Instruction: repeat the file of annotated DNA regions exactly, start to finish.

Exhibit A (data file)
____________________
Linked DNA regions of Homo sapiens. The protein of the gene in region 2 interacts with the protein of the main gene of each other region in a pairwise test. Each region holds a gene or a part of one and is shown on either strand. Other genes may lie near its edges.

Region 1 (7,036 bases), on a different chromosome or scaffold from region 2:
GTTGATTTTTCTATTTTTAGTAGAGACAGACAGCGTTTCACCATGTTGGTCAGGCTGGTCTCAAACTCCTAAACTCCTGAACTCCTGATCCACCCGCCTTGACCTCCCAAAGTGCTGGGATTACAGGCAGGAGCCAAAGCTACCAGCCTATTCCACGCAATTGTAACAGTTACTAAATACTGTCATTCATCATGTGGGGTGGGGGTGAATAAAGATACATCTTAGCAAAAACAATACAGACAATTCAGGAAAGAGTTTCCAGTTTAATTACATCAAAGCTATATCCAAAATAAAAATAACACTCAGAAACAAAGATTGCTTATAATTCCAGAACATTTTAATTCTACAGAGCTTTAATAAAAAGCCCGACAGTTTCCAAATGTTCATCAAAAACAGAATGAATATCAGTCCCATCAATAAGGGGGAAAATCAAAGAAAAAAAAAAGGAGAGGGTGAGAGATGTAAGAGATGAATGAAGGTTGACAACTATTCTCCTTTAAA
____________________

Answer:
Linked DNA regions of Homo sapiens. The protein of the gene in region 2 interacts with the protein of the main gene of each other region in a pairwise test. Each region holds a gene or a part of one and is shown on either strand. Other genes may lie near its edges.

Region 1 (7,036 bases), on a different chromosome or scaffold from region 2:
GTTGATTTTTCTATTTTTAGTAGAGACAGACAGCGTTTCACCATGTTGGTCAGGCTGGTCTCAAACTCCTAAACTCCTGAACTCCTGATCCACCCGCCTTGACCTCCCAAAGTGCTGGGATTACAGGCAGGAGCCAAAGCTACCAGCCTATTCCACGCAATTGTAACAGTTACTAAATACTGTCATTCATCATGTGGGGTGGGGGTGAATAAAGATACATCTTAGCAAAAACAATACAGACAATTCAGGAAAGAGTTTCCAGTTTAATTACATCAAAGCTATATCCAAAATAAAAATAACACTCAGAAACAAAGATTGCTTATAATTCCAGAACATTTTAATTCTACAGAGCTTTAATAAAAAGCCCGACAGTTTCCAAATGTTCATCAAAAACAGAATGAATATCAGTCCCATCAATAAGGGGGAAAATCAAAGAAAAAAAAAAGGAGAGGGTGAGAGATGTAAGAGATGAATGAAGGTTGACAACTATTCTCCTTTAAA